Castro y Papas smiled. “My sergeant is so indiscrete that I sometimes think he must be working as a foreign agent provocateur and informer within our ranks. Ezquerra, perhaps you would like to share with us the final destination of each of the coaches?”

“I’m sorry; I cannot oblige you in this, Captain.”

“And why is that?”

“I was not told the destinations.”

“You show entirely too little resourcefulness and energy to work as a spy, Ezquerra. I suspect you shall be no more successful in your new covert endeavors than you are as a sergeant.”

Ezquerra almost bowed. “The captain’s wisdom is widely renowned. Even unto the end of this street.”

Don Vincente was clearly trying very hard to suppress a smile, and Frank discovered — suddenly, impulsively — that he was no longer merely sympathetic to this nice enemy; he actually liked him. Which could be dangerous.

Perhaps Giovanna had felt the same thing, or had simply seen the reaction flow through Frank’s features. She shut the last trunk with a sharp crack and announced, “We are ready. If we must go, let us go.”


As the coaches lined up in broad daylight, and with full-length blinds and canopies erected to obscure the identities of whoever might be handed up into each vehicle, Don Vincente was conscious that he was grinding his teeth.

Audibly, apparently. Ezquerra coughed lightly. “This must be the best-publicized secret prisoner transfer in Roman history.”

Castro y Papas nodded sharply. “Yes. Which I do not like at all.”

“Well, who wants to share in a secret that everyone knows?”

“This isn’t incompetence, Ezquerra. This is an occasion where Napoleon’s axiom does not hold.”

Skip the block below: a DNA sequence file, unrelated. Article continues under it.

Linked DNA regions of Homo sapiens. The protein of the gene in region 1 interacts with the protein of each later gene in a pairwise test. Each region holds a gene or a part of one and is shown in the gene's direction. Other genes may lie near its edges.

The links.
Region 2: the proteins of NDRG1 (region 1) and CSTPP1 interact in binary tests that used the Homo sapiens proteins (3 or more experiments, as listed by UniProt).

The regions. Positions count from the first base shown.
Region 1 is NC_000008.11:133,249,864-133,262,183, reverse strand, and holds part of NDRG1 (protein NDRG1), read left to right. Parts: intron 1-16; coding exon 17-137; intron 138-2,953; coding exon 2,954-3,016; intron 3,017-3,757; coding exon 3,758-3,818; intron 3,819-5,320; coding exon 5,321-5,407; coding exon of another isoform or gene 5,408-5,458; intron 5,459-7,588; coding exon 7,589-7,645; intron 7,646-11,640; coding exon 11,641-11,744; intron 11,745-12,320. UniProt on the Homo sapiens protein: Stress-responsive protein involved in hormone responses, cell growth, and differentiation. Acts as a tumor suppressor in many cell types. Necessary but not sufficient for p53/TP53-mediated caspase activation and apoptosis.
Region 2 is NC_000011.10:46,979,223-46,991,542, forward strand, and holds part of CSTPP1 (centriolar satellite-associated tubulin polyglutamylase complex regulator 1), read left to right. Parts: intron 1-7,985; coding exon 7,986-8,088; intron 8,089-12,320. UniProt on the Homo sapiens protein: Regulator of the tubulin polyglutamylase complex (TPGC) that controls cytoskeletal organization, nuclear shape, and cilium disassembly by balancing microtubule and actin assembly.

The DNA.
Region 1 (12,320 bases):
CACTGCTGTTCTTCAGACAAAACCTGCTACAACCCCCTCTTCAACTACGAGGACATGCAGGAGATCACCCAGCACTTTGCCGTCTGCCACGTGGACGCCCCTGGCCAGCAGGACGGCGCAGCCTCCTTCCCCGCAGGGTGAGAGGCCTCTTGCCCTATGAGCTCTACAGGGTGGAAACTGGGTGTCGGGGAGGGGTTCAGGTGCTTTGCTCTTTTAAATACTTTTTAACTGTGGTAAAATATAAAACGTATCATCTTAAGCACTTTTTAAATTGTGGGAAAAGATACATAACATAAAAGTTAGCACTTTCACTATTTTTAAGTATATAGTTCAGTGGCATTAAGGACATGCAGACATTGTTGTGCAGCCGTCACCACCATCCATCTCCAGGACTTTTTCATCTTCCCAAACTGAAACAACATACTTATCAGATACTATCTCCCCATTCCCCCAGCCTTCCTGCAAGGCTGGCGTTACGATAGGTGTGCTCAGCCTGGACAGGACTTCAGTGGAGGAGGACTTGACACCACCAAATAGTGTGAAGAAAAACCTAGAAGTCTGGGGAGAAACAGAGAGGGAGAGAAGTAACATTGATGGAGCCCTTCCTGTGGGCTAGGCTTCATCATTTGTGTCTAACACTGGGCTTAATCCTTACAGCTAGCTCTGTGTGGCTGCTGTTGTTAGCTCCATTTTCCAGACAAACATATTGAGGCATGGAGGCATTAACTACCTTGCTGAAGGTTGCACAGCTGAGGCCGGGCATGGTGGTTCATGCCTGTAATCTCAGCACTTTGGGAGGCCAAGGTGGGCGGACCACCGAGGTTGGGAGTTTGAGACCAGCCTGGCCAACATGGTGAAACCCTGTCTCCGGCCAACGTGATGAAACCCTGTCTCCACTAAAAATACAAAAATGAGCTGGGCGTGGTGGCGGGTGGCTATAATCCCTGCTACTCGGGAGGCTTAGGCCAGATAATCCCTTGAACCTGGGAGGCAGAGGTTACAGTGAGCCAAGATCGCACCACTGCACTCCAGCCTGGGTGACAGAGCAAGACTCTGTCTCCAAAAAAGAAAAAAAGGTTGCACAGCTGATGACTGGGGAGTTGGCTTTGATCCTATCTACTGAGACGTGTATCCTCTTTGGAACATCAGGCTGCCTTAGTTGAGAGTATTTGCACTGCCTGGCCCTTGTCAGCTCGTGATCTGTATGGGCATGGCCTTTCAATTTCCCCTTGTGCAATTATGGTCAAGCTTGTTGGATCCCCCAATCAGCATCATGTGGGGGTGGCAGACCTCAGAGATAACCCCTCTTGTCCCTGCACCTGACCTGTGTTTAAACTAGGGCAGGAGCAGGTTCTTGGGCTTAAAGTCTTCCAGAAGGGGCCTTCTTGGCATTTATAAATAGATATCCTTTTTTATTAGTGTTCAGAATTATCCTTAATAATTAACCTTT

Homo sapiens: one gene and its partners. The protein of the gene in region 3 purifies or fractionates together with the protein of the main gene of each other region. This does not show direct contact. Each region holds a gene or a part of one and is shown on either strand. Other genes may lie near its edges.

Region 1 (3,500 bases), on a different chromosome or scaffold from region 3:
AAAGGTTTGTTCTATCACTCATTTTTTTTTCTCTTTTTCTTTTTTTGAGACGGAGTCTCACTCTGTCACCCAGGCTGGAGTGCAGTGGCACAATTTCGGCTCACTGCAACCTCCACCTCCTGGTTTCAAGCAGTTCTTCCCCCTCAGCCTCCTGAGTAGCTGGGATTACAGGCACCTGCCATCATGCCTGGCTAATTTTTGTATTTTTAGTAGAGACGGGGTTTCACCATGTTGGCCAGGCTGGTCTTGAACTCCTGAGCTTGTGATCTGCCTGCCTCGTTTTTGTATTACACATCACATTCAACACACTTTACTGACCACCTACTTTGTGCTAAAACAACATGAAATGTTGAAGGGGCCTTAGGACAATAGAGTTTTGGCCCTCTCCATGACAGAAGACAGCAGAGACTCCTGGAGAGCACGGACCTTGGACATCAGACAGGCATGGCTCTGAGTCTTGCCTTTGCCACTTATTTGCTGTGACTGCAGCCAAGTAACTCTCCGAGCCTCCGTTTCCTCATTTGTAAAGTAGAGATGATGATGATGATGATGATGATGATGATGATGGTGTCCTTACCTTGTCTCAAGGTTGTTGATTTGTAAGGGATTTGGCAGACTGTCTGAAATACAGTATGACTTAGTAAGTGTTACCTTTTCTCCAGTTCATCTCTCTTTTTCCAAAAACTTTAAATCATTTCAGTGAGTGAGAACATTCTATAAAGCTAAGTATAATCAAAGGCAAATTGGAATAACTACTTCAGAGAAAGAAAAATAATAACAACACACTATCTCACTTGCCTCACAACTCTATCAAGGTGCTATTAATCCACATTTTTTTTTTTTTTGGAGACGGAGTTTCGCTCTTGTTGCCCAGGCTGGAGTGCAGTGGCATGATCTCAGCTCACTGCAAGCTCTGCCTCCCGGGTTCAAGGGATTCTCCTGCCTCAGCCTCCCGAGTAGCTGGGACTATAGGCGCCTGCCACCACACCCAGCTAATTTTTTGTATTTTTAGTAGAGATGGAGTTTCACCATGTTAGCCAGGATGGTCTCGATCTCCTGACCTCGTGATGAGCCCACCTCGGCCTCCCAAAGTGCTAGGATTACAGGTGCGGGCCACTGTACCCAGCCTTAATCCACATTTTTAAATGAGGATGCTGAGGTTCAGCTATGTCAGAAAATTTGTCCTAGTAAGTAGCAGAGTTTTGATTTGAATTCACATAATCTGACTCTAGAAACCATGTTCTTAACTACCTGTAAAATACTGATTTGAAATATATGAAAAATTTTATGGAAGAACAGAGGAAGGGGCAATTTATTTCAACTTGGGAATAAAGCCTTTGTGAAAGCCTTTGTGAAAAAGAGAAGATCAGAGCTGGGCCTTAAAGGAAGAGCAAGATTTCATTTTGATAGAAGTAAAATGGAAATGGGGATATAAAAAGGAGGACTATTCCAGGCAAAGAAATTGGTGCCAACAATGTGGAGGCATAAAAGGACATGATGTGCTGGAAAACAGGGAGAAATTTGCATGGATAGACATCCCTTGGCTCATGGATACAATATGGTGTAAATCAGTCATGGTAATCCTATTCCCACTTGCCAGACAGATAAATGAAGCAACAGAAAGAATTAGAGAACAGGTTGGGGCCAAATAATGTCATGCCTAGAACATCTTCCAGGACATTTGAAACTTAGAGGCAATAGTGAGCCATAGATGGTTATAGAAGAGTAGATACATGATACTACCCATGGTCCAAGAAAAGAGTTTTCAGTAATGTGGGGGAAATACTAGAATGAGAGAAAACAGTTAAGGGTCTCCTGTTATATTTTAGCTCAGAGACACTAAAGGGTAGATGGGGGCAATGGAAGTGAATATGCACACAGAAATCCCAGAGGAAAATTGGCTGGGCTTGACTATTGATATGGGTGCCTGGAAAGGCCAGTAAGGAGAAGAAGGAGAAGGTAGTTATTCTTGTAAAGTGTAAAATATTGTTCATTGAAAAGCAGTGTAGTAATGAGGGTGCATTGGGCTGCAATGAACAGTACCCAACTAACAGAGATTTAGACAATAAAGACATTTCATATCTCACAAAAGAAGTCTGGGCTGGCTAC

“Who is Napoleon?”

“A famous up-time general who advised, ‘Never ascribe to malice that which can be explained by incompetence.’ Except the flaws of this prisoner transfer are not the product of incompetence: they reek of malice. Or rather, malign plotting. These instructions we were given — to follow at a distance and remain watchful for any attempts to surreptitiously follow the coaches — means that our masters are trailing the hostages like bait in the water. Which could get the two of them — no, the three of them — killed.”

“By whom? Their own people?”

“Sergeant, how long have you served before the cannon?”

“Almost an hour now, sir. Or perhaps eight years. Honestly, I’ve lost track; serving under you is such a singularly pleasant experience, that time just seems to fly by.”

“So, you have been a soldier for a lifetime and a half. And so you have seen how often casualties are inflicted upon one’s own side: inaccurate fire, confusion, poor visibility. The causes are legion, but the lesson is all one: if weapons are used, people die — and the wielders of the weapons rarely, if ever, have complete control over who dies.”

Castro y Papas jerked his head at the second coach. “They are playing passe-dix with the lives of hostages whose safety is their responsibility. One of whom is a woman with child.” Don Vincente spat. “It is a stain upon the honor of every one of us who must take part.”

Ezquerra shrugged. “Maybe, but would you not agree that it is also a clever plan?”

Castro y Papas sighed. “Perhaps. If the audience for which they intend this show is here to see it.”

“And do you think they are?”

Don Vincente sighed. “We shall find out soon enough, perhaps.” He snagged the reins of his horse, jumped a foot up into the waiting stirrup, and mounted with fluid ease.